MOSI celebrates 20 years of British Cycling success

MOSI celebrates 20 years of British Cycling success

Home » About us

In the 20 years since the opening of the National Cycling Centre in Manchester, the home of British Cycling, the sport has seen unprecedented growth and success in the UK.

Two British winners of the Tour de France, Olympic & Paralympic gold medals galore and with over two million people now riding their bike at least once a week, there has been much to celebrate over the last two decades.

To mark the 20th anniversary, the Museum of Science & Industry, based in Manchester, will open their Pedal Power exhibition on 19 July celebrating Manchester’s rich cycling past.

Housed in the atmospheric highlights gallery within the Museum’s Station Building, the intimate space is the ideal setting to fully showcase and immerse visitors into the world of cycling.

The exhibition will include a world championship rainbow jersey won by Reg Harris, the man who did more than anyone to put cycling on the map in this country in the middle of the last century.

The exhibit will also explore how Manchester came to be the home of British Cycling while visitors will be able to enjoy the exhibition’s interactive element, pedaling a stationary bike to test themselves against the best in sport on Pedal Power’s very own simulated race-track.

British Cycling chief executive, Ian Drake, said: “Manchester has provided a magnificent home for British Cycling and the people of Manchester can take pride in the role their city has played in turning Britain into the world’s leading cycling nation.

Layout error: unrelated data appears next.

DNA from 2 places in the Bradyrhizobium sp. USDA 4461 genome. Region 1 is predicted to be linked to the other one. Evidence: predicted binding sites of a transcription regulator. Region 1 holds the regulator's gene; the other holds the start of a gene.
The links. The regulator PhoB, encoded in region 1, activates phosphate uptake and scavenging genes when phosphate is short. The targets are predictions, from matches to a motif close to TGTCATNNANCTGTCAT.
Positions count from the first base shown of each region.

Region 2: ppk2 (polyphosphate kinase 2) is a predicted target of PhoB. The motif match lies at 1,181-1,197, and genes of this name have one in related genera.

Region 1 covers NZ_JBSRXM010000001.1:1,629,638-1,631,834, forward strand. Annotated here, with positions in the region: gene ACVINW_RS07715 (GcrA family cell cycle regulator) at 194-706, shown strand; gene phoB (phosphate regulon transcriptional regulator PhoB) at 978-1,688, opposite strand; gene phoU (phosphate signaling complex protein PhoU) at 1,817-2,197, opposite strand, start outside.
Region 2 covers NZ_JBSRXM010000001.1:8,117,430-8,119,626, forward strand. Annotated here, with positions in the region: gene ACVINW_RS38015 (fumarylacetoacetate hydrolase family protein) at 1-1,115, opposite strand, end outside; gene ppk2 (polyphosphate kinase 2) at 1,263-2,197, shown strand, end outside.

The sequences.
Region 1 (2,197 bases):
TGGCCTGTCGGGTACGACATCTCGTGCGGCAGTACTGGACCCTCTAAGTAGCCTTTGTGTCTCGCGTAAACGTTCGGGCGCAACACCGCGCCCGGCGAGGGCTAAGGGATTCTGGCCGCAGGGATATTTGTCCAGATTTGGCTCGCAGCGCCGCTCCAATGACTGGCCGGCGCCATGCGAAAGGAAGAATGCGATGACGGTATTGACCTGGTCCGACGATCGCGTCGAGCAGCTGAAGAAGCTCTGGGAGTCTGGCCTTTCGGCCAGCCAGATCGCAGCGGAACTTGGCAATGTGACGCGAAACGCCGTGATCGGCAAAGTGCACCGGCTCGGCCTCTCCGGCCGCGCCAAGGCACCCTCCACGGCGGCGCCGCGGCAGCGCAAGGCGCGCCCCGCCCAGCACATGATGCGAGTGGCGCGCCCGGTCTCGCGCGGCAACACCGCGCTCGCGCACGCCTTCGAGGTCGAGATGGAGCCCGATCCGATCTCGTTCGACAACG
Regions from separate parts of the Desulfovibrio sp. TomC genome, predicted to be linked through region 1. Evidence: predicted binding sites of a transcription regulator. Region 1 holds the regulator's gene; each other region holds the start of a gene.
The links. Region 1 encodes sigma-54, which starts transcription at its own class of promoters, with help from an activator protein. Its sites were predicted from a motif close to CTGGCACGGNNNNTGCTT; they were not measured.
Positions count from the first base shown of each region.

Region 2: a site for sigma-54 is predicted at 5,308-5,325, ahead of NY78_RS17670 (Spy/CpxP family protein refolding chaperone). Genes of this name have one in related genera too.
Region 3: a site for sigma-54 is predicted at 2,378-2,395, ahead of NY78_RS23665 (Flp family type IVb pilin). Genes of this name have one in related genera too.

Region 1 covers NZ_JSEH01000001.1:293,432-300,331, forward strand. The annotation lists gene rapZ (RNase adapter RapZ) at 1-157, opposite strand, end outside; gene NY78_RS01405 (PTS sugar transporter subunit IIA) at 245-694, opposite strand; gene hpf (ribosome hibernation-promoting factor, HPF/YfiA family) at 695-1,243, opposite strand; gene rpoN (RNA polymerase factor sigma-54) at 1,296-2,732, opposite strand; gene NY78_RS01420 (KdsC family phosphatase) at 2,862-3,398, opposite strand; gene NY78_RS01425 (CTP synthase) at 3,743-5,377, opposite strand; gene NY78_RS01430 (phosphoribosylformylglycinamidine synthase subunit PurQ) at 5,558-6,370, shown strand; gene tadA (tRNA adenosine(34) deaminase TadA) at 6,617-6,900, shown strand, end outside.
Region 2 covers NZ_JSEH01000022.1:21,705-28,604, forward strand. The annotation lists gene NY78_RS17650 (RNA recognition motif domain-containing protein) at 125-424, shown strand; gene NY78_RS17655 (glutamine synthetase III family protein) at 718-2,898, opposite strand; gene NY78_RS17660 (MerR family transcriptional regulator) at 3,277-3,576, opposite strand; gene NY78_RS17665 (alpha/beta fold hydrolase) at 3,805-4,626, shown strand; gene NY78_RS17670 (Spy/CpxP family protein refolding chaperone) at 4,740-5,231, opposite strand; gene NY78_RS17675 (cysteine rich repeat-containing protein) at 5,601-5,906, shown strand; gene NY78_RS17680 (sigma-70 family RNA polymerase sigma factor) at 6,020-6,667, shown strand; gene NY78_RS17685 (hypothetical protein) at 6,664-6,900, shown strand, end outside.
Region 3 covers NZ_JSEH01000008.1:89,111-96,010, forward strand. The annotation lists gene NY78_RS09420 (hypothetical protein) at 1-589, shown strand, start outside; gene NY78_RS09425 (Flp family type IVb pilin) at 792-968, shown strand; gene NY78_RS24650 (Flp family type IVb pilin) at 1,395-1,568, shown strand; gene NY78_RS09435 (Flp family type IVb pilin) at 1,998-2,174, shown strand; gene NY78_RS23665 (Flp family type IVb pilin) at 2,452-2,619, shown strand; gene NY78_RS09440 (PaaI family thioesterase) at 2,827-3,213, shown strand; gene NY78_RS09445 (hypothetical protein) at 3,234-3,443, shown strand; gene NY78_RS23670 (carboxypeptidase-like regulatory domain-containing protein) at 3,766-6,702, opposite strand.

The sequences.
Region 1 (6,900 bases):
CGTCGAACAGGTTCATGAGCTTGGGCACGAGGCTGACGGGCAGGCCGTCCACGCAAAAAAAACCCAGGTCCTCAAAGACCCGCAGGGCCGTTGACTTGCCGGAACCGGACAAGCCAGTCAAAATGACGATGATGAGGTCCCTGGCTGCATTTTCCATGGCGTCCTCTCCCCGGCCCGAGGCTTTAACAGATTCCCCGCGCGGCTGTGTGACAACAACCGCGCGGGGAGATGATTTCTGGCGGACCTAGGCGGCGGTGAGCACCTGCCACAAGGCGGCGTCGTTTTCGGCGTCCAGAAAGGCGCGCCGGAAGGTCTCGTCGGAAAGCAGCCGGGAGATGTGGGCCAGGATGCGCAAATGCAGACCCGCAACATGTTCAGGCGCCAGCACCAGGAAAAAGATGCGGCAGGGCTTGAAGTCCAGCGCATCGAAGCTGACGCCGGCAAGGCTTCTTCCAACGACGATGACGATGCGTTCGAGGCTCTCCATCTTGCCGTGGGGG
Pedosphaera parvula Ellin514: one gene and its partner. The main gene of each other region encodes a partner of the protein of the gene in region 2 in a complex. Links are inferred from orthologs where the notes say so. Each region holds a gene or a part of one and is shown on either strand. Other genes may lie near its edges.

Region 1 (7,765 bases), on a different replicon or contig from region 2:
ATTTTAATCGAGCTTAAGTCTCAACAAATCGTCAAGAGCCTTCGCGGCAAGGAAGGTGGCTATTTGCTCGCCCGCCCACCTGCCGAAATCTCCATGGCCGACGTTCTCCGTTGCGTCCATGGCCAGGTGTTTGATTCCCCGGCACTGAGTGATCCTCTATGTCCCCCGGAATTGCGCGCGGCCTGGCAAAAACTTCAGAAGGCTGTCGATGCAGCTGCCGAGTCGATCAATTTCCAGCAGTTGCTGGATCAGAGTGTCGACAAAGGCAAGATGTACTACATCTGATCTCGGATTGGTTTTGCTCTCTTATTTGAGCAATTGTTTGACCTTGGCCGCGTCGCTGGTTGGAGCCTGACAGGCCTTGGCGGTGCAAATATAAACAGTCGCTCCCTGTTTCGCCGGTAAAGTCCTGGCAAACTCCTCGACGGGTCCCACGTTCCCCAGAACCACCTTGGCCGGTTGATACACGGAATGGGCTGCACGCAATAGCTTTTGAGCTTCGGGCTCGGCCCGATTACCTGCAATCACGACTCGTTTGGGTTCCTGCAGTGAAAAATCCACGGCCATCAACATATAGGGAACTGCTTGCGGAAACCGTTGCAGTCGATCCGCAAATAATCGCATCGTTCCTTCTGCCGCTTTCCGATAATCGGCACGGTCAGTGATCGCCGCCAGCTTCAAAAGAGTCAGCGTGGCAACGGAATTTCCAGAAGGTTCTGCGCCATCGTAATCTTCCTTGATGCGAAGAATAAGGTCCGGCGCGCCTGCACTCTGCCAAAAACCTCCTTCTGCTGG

“This is a city used to sporting excellence but the success British Cycling and Manchester has shared is measured, not just in terms of gold medals and Tour de France winners but also in the millions of people who have been inspired to get on their bikes.

“Very little of that would have been possible without the National Cycling Centre and, in its 20th anniversary, the Pedal Power exhibition is a timely reminder of its importance to Manchester and the country as a whole.”

Meg McHugh, Curator of Industrial Heritage at the Museum explains the driving force behind the project: “With the Tour de France kicking off in Yorkshire in the weeks before the exhibition opens and just a few days ahead of the Commonwealth Games in Glasgow it is such a great time to instil in future generations of cyclists the part that Manchester has played in Britain’s love and success of this fantastic sport.”

For more information about how to get into cycling visit